It had been a long haul and she had been on the road for many years. In August of 1914 in an interview, Eburne said “I want to play to the people of Toronto because they have been so loyal to me. There are four stock companies there this summer, and from each of them I have received a request to come and play, and I have received letters from theatre-goers there, asking me to come.” Which may be why, when a new farce called A Pair Of Queens was written for her, the pre-Broadway try-out was staged at Toronto`s Royal Alexandra in April 1916. She had appeared there in her popular A Pair Of Sixes just two months earlier.
According to one source her career on Broadway ended in 1930 after appearing in, or being credited in, just 14 plays, most of them comedies. The earliest entry we can find is for a play titled The Old Firm that opened on February 3, 1913. A Pair of Sixes had a long run from March until September 1914 and her last play was Many a Slip in 1930.
With the arrival of the “talkies,” where actors with voices obviously became suddenly very important, Eburne left the stage to concentrate on her film career. She made her screen debut playing a hilarious hypochondriac aunt to fellow Canadian Fay Wray in the 1933 camp classic, The Bat Whispers.
Among the more than 100 films she went on to appear in, some starring or costarring the biggest names in Hollywood, is the 1935 Leo McCarey comedy Ruggles of Red Gap, starring the immensely popular Charles Laughton as Ruggles. Eburne is pictured above with Zazu Pitts on the right in a screen capture from the film. Ruggles of Red Gap was nominated for an Academy Award for Best Picture and competed against Mutiny on the Bounty and Les Misérables. Laughton had starred in all three films and Mutiny on the Bounty won.
In 1936 she played a key role in Poppy starring W.C Fields. In 1939’s Meet Dr. Christian with Jean Hersholt, Maude Eburne played his housekeeper, Mrs, Hastings and went on to reprise the role in five more Dr. Christian films. Yet another comedy saw her in 1942’s To Be Or Not To Be with Jack Benny and 1944’s The Princess And The Pirate with Bob Hope. In that film Eburne plays a pipe-smoking landlady who runs a pirate hangout called The Boar’s Head Inn. When Hope rents a room, she tells him he can have the clothes left by the previous deceased tenant.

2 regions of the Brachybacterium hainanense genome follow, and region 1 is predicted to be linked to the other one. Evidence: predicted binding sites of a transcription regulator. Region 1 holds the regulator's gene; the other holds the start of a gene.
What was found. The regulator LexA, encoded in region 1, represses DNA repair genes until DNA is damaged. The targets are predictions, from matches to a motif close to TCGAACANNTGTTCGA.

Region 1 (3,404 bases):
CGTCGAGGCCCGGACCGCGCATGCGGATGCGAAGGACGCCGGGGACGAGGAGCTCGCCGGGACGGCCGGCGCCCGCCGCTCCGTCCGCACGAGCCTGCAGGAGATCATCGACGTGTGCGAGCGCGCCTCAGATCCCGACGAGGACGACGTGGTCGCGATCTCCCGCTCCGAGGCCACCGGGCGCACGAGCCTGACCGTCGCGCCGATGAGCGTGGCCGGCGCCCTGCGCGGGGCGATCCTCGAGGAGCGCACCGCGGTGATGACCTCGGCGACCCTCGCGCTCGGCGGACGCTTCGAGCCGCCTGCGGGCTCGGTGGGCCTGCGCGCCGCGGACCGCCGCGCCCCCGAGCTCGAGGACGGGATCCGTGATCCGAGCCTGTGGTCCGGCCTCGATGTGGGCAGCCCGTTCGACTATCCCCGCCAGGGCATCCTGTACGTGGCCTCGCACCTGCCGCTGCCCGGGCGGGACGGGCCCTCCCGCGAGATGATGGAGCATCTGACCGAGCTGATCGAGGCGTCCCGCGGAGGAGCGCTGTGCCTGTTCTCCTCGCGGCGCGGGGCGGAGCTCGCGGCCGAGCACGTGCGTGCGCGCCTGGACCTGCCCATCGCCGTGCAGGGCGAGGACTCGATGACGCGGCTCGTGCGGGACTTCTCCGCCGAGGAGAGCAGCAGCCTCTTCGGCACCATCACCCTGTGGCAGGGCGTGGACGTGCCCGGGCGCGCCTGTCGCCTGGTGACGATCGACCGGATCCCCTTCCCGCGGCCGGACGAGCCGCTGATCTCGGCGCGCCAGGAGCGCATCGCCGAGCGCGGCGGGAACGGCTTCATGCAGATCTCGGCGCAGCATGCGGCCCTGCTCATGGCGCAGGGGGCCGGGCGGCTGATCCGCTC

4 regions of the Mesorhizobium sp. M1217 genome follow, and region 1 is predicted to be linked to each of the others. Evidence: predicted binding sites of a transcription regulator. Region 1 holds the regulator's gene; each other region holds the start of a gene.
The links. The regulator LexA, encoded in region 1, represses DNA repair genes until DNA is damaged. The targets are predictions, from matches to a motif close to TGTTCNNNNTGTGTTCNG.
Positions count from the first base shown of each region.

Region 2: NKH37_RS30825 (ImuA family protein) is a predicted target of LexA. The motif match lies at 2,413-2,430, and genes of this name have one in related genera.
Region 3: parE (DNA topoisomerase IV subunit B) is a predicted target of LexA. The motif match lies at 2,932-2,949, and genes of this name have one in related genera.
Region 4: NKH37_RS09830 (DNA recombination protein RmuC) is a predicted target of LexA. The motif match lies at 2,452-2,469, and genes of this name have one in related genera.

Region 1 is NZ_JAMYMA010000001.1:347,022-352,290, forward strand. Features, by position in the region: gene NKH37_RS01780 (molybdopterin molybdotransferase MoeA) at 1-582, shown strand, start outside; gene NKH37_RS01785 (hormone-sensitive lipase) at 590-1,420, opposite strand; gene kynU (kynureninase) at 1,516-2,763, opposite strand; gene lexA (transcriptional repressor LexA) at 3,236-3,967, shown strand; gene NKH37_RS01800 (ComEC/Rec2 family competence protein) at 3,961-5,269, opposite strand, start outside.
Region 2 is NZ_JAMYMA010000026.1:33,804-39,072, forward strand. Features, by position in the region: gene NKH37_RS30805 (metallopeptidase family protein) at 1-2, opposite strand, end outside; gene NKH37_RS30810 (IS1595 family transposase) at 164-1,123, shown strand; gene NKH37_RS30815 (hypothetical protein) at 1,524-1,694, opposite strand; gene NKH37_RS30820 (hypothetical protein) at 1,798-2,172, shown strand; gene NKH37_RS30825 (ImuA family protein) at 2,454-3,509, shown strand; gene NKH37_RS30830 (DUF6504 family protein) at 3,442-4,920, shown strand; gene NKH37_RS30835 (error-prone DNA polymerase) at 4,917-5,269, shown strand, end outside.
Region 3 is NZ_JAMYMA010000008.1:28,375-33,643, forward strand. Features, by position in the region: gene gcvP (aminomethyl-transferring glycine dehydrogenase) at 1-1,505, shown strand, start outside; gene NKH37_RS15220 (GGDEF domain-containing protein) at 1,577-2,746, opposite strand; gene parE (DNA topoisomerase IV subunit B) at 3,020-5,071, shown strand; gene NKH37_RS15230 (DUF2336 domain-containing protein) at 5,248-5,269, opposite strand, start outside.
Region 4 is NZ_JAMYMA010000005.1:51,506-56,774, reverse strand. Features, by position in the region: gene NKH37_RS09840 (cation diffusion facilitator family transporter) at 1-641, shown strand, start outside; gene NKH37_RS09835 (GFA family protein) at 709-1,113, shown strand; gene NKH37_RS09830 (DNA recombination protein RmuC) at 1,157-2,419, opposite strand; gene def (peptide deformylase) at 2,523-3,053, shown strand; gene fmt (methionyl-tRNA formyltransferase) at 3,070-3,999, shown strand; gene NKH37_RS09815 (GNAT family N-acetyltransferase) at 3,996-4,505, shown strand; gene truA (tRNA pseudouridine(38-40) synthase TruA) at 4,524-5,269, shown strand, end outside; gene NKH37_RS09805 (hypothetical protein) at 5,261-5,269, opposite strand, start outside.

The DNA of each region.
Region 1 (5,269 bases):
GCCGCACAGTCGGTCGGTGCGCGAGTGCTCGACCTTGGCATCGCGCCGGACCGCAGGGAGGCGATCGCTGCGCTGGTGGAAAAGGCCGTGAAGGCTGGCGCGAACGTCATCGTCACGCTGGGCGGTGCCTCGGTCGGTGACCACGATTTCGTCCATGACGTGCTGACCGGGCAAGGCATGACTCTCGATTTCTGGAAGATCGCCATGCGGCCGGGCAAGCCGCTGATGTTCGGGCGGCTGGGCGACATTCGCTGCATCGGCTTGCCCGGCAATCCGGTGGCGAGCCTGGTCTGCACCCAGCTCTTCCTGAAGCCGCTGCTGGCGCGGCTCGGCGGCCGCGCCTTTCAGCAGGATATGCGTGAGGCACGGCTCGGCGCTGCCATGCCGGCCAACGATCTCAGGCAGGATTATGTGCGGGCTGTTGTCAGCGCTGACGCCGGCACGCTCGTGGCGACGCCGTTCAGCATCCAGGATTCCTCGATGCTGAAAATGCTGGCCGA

“What did he die of?” asks Hope.
“Nonpayment of rent,” replies Eburne casually striking a match on her ample backside.
Despite having turned 65 in 1940, Eburne continued a hectic pace. More than a third of her films were made between 1940 and her retirement at age 75 in 1951. Some of those films were among the most successful “series” films of the era, including two of the “Dr. Christian” films and two in the series of eleven Henry Aldrich films. She was also in the iconic American war effort film, Rosie the Riveter.
Set in 1944 in California, defence plant workers Rosalind “Rosie” Warren and her friend Vera Watson must share the town’s last available rental-room with Charlie Doran and Kelly Kennedy, who work the other shift at the plant. The landlady, Grandma Quill, also has her grandchildren, Buzz Prouty and Mabel Prouty, as well as her daughter Stella Prouty living with her. Maude Eburne played the central role of the landlady, Gramma Quill. Her last film was the religious semi-epic The Prince of Peace in 1951.
Eburne stayed in Hollywood after her retirement and died there on October 8, 1960. Her age was reported to be 85.
Also see: Maude Eburne’s filmography.
The glass slide used in this biography was scanned from an original in The Northernstars Collection.